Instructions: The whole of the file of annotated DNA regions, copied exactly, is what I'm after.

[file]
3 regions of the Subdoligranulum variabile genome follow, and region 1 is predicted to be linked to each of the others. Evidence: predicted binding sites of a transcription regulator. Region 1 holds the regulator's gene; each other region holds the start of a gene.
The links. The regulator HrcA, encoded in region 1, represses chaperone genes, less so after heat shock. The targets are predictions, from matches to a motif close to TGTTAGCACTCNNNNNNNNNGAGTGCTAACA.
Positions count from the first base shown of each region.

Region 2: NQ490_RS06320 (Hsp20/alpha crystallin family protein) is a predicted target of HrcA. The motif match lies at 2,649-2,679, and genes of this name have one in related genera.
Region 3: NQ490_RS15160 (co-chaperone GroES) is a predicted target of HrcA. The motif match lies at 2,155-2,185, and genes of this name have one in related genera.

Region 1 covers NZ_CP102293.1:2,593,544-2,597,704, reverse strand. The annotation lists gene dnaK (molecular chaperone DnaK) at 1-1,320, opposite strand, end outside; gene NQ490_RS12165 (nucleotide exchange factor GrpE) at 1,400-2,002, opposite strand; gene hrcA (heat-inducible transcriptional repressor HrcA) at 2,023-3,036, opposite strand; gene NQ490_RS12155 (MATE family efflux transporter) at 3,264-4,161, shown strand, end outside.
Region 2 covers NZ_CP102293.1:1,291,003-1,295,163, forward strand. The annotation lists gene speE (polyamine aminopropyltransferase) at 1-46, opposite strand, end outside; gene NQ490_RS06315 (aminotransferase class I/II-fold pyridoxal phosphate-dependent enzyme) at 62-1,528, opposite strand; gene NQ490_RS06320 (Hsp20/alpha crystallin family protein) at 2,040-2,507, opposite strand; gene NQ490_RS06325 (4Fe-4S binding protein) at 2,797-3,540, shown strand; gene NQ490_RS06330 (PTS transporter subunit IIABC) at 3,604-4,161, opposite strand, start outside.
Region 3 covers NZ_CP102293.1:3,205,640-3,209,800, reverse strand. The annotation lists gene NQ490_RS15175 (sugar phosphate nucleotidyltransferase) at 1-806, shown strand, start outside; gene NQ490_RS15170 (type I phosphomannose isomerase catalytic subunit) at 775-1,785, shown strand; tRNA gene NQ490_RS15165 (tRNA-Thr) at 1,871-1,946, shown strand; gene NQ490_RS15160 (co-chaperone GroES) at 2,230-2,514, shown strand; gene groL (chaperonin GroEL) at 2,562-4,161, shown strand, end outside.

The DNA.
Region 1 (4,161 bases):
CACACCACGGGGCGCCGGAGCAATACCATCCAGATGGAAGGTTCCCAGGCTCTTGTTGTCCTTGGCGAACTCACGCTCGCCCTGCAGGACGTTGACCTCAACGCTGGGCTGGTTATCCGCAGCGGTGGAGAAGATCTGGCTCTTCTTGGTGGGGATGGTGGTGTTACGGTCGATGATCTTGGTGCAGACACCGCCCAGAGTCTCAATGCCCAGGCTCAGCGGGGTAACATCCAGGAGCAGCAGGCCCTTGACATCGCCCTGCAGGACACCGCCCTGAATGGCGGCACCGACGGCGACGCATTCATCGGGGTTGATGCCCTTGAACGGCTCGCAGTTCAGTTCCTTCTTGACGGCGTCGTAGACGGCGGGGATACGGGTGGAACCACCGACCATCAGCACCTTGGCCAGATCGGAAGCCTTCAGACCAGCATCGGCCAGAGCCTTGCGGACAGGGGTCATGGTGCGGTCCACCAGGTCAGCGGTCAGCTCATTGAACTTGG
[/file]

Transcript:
3 regions of the Subdoligranulum variabile genome follow, and region 1 is predicted to be linked to each of the others. Evidence: predicted binding sites of a transcription regulator. Region 1 holds the regulator's gene; each other region holds the start of a gene.
The links. The regulator HrcA, encoded in region 1, represses chaperone genes, less so after heat shock. The targets are predictions, from matches to a motif close to TGTTAGCACTCNNNNNNNNNGAGTGCTAACA.
Positions count from the first base shown of each region.

Region 2: NQ490_RS06320 (Hsp20/alpha crystallin family protein) is a predicted target of HrcA. The motif match lies at 2,649-2,679, and genes of this name have one in related genera.
Region 3: NQ490_RS15160 (co-chaperone GroES) is a predicted target of HrcA. The motif match lies at 2,155-2,185, and genes of this name have one in related genera.

Region 1 covers NZ_CP102293.1:2,593,544-2,597,704, reverse strand. The annotation lists gene dnaK (molecular chaperone DnaK) at 1-1,320, opposite strand, end outside; gene NQ490_RS12165 (nucleotide exchange factor GrpE) at 1,400-2,002, opposite strand; gene hrcA (heat-inducible transcriptional repressor HrcA) at 2,023-3,036, opposite strand; gene NQ490_RS12155 (MATE family efflux transporter) at 3,264-4,161, shown strand, end outside.
Region 2 covers NZ_CP102293.1:1,291,003-1,295,163, forward strand. The annotation lists gene speE (polyamine aminopropyltransferase) at 1-46, opposite strand, end outside; gene NQ490_RS06315 (aminotransferase class I/II-fold pyridoxal phosphate-dependent enzyme) at 62-1,528, opposite strand; gene NQ490_RS06320 (Hsp20/alpha crystallin family protein) at 2,040-2,507, opposite strand; gene NQ490_RS06325 (4Fe-4S binding protein) at 2,797-3,540, shown strand; gene NQ490_RS06330 (PTS transporter subunit IIABC) at 3,604-4,161, opposite strand, start outside.
Region 3 covers NZ_CP102293.1:3,205,640-3,209,800, reverse strand. The annotation lists gene NQ490_RS15175 (sugar phosphate nucleotidyltransferase) at 1-806, shown strand, start outside; gene NQ490_RS15170 (type I phosphomannose isomerase catalytic subunit) at 775-1,785, shown strand; tRNA gene NQ490_RS15165 (tRNA-Thr) at 1,871-1,946, shown strand; gene NQ490_RS15160 (co-chaperone GroES) at 2,230-2,514, shown strand; gene groL (chaperonin GroEL) at 2,562-4,161, shown strand, end outside.

The DNA.
Region 1 (4,161 bases):
CACACCACGGGGCGCCGGAGCAATACCATCCAGATGGAAGGTTCCCAGGCTCTTGTTGTCCTTGGCGAACTCACGCTCGCCCTGCAGGACGTTGACCTCAACGCTGGGCTGGTTATCCGCAGCGGTGGAGAAGATCTGGCTCTTCTTGGTGGGGATGGTGGTGTTACGGTCGATGATCTTGGTGCAGACACCGCCCAGAGTCTCAATGCCCAGGCTCAGCGGGGTAACATCCAGGAGCAGCAGGCCCTTGACATCGCCCTGCAGGACACCGCCCTGAATGGCGGCACCGACGGCGACGCATTCATCGGGGTTGATGCCCTTGAACGGCTCGCAGTTCAGTTCCTTCTTGACGGCGTCGTAGACGGCGGGGATACGGGTGGAACCACCGACCATCAGCACCTTGGCCAGATCGGAAGCCTTCAGACCAGCATCGGCCAGAGCCTTGCGGACAGGGGTCATGGTGCGGTCCACCAGGTCAGCGGTCAGCTCATTGAACTTGG